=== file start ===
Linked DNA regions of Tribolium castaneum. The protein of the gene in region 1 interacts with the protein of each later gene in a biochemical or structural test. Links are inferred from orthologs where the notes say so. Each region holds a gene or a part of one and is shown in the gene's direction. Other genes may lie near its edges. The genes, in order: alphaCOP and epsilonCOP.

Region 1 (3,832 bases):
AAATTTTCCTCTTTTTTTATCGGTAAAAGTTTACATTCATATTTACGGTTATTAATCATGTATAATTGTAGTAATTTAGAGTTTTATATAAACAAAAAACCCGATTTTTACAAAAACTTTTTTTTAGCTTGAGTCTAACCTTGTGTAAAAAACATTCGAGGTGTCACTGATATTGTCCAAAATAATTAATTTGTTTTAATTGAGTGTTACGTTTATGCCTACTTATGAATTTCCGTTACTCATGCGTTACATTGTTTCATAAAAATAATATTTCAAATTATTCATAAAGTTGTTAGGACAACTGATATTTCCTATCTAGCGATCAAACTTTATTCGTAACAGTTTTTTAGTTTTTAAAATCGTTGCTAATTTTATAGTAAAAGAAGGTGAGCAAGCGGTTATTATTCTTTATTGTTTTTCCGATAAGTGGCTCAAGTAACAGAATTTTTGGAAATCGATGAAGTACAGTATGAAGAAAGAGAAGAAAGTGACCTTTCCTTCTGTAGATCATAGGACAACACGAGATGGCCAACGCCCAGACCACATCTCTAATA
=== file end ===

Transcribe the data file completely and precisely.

Linked DNA regions of Tribolium castaneum. The protein of the gene in region 1 interacts with the protein of each later gene in a biochemical or structural test. Links are inferred from orthologs where the notes say so. Each region holds a gene or a part of one and is shown in the gene's direction. Other genes may lie near its edges. The genes, in order: alphaCOP and epsilonCOP.

Region 1 (3,832 bases):
AAATTTTCCTCTTTTTTTATCGGTAAAAGTTTACATTCATATTTACGGTTATTAATCATGTATAATTGTAGTAATTTAGAGTTTTATATAAACAAAAAACCCGATTTTTACAAAAACTTTTTTTTAGCTTGAGTCTAACCTTGTGTAAAAAACATTCGAGGTGTCACTGATATTGTCCAAAATAATTAATTTGTTTTAATTGAGTGTTACGTTTATGCCTACTTATGAATTTCCGTTACTCATGCGTTACATTGTTTCATAAAAATAATATTTCAAATTATTCATAAAGTTGTTAGGACAACTGATATTTCCTATCTAGCGATCAAACTTTATTCGTAACAGTTTTTTAGTTTTTAAAATCGTTGCTAATTTTATAGTAAAAGAAGGTGAGCAAGCGGTTATTATTCTTTATTGTTTTTCCGATAAGTGGCTCAAGTAACAGAATTTTTGGAAATCGATGAAGTACAGTATGAAGAAAGAGAAGAAAGTGACCTTTCCTTCTGTAGATCATAGGACAACACGAGATGGCCAACGCCCAGACCACATCTCTAATA